K'é (kinship), the foundation for Diné identity and survival as a people, transcends immediate family and extends in relationships ranging far across Navajo society. Featuring new songs by Herman Cody and Radmilla Cody, K'é Hasin (Kinship and Hope) honors the unifying force of Diné culture and community and includes Navajo and English lyrics.
By the time David Lindley made his move to a solo career, he was already a legend. Having toured and recorded with such names as Jackson Browne, Linda Ronstadt, and Crosby & Nash, his reputation as a multi-instrumentalist (on almost any stringed instrument) was awesome. Lindley scored a contract with Elektra Records and put together an excellent band that was able to keep up with his eclectic vision. Combining blues, rock & roll, Cajun, Zydeco, Middle Eastern music, and other elements, his debut album is an absolute joy.
Following up their excellent debut and a season of intense touring, David Lindley and his crack band (now named El Rayo-X) recorded their second Elektra album. It turns out that they actually bettered the near perfection of the first. Opening with an excellent version of Etta James classic "Something's Got a Hold on Me," this track proves how tight the band had became. Lindley's slide guitar work is impressive as always. As an added bonus, the band's vocal harmonies are extremely tight and a welcome addition.
The final El Rayo-X record, while lovely, does not exactly contain the power and fury of the first two. On Very Greasy, David Lindley and his cohorts explore a myriad of lighter, more Caribbean rhythms and textures, rendering a very pleasing album. Some great covers such as "Papa Was a Rolling Stone" and "Do You Wanna Dance" are pleasant enough, but the fact that hard rock Warrior drummer Ian Wallace – who was such a big part of the power of their second CD, Win This Record – is missing results in a weaker record. All in all, a very nice, eclectic slice, but not what this fine band was really about.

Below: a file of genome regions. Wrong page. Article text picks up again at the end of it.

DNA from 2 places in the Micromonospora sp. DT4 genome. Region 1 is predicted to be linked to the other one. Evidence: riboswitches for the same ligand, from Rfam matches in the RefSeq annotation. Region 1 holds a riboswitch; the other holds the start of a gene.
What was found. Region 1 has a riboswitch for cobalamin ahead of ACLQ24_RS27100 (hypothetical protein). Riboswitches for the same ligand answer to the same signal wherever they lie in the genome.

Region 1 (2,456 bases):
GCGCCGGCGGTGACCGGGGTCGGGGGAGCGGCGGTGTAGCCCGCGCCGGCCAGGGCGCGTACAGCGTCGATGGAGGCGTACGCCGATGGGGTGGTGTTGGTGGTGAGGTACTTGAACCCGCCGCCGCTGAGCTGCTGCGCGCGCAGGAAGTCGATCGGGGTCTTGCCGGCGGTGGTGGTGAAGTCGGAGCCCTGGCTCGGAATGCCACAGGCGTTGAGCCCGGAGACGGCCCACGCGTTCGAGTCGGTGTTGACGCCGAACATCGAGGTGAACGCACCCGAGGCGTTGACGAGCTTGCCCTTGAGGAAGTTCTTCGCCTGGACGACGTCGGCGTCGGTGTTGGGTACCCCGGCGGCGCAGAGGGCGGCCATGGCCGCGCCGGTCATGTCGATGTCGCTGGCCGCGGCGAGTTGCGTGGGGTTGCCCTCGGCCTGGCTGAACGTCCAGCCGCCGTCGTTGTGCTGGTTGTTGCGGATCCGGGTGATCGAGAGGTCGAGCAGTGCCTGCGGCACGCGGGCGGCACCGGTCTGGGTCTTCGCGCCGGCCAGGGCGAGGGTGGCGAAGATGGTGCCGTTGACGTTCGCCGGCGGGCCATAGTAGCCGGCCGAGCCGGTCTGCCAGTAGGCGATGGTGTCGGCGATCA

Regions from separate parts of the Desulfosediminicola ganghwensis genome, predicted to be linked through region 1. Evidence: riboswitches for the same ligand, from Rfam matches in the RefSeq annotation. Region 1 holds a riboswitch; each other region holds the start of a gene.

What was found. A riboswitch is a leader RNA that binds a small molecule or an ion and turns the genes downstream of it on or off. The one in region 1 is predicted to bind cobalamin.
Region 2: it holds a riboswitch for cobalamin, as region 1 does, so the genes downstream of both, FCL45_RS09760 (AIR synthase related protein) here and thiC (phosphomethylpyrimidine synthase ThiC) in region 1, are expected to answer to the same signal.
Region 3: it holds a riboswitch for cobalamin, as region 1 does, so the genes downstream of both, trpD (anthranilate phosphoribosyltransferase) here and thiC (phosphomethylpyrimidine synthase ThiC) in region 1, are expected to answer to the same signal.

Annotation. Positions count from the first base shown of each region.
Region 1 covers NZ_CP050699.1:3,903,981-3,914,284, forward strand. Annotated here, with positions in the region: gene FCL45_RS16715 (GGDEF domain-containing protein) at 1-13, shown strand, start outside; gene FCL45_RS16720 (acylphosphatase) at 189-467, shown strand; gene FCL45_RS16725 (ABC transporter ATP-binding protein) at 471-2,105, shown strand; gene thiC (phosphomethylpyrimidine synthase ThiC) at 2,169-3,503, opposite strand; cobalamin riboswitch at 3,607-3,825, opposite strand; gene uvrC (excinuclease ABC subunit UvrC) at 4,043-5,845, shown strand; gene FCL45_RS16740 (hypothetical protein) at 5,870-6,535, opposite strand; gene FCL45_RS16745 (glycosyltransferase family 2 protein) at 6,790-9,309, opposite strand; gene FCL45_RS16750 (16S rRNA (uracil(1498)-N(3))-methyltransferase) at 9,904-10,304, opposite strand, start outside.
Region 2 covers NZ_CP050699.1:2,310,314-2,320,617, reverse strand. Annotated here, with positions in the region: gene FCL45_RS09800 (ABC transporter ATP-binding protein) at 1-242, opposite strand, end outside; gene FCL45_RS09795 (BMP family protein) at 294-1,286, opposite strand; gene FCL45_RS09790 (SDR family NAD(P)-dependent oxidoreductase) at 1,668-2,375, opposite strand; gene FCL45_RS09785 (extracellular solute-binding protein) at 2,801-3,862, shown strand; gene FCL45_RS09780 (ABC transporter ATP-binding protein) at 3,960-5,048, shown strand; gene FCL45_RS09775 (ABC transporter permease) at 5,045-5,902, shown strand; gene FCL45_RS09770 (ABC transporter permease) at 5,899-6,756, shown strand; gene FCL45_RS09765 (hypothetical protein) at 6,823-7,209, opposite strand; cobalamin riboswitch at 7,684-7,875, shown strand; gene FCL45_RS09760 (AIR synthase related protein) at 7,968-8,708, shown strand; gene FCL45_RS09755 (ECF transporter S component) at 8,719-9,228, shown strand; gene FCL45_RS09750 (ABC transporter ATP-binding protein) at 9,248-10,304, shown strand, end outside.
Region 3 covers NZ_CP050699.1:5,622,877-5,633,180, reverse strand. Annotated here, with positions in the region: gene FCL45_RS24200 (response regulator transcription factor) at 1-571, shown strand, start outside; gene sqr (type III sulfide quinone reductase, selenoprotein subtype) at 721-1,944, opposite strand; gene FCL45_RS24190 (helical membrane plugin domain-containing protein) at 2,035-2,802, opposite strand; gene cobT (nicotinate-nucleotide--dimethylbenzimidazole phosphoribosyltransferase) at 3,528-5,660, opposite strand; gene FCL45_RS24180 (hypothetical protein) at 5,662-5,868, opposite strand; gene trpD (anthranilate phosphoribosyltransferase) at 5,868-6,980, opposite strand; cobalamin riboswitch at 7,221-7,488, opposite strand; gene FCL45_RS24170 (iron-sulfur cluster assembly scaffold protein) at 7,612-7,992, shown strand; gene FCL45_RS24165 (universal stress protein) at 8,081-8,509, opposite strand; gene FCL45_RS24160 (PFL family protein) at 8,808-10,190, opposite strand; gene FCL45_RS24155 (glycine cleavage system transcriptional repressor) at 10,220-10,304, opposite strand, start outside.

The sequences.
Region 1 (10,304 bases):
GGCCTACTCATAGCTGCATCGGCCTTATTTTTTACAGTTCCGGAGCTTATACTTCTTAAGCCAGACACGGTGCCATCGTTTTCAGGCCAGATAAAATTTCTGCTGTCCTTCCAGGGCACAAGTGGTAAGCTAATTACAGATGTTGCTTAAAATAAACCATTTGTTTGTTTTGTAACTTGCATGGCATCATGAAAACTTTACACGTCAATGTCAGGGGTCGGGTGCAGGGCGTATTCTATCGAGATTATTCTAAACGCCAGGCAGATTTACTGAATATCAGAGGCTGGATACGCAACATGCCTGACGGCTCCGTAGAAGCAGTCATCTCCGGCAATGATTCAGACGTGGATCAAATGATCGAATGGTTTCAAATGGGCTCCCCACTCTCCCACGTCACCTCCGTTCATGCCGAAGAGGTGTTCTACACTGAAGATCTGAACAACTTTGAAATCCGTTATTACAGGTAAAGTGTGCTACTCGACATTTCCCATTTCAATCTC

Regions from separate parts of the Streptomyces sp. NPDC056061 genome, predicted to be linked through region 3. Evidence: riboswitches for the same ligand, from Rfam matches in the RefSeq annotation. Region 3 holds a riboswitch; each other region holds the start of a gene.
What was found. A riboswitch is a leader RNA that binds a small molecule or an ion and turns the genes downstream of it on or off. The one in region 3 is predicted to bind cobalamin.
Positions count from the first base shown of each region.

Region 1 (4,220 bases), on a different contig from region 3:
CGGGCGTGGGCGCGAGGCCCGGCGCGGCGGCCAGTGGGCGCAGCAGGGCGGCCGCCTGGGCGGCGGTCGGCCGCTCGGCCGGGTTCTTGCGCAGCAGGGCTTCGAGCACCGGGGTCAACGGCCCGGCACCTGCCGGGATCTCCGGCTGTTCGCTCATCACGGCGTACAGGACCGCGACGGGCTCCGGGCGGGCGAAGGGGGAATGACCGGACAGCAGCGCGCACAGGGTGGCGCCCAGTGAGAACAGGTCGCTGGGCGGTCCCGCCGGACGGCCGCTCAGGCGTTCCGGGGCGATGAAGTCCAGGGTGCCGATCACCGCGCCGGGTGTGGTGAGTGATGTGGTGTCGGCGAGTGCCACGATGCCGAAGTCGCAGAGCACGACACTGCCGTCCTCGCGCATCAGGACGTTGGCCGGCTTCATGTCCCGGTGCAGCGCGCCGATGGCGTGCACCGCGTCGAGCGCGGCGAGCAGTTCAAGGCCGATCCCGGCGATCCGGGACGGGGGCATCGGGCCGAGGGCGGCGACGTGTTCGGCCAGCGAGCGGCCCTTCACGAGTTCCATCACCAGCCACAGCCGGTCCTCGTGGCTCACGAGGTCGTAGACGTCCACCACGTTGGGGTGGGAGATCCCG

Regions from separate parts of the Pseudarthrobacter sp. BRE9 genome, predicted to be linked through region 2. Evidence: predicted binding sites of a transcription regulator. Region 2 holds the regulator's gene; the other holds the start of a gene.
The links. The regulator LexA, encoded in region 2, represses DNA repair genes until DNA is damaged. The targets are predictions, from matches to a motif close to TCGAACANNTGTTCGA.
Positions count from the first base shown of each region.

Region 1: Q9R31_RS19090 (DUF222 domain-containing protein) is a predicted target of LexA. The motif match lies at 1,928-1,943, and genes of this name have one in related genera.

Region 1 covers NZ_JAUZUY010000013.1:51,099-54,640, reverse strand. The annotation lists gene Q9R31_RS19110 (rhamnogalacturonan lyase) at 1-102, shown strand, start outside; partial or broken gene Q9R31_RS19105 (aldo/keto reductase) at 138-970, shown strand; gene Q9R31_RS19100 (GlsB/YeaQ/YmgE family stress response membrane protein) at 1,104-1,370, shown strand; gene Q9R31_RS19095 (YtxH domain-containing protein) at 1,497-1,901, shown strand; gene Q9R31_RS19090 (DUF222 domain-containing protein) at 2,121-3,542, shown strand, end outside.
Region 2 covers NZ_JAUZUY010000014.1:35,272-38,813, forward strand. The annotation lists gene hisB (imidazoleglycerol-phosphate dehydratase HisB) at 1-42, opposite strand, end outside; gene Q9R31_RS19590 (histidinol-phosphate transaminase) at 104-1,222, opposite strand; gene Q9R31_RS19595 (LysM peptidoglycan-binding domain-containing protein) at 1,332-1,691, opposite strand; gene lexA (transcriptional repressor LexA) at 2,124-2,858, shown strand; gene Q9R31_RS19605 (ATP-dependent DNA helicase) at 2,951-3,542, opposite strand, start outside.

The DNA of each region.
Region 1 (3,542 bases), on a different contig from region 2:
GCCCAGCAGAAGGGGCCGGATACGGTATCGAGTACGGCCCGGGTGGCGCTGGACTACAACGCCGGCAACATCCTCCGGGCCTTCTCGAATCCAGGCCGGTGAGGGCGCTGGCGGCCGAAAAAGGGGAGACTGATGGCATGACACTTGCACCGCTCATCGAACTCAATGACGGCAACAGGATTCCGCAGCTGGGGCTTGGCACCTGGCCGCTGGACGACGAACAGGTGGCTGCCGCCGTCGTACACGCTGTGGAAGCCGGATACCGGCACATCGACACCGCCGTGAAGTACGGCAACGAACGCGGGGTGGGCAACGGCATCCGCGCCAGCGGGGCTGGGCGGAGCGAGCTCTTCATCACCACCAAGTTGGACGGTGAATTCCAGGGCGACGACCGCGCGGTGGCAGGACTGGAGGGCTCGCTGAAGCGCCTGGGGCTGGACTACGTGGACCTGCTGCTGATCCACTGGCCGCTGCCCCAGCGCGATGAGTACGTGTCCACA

Love Is Strange: En Vivo con Tino is, simply put, a double CD that documents Jackson Browne's and David Lindley’s short Spanish tour of 2006. But it’s actually far more than that. While the song titles may be familiar to fans of both men, they don’t begin to tell the musical story on display here. Lindley and Browne were accompanied on all dates by the great flamenco percussionist, rock drummer, and producer Tino di Geraldo, and on select concerts by well-known Spanish musicians flutist Carlos Nunéz, vocalists Kiko Veneno and Luz Casal, banduria player Javier Mas, and others.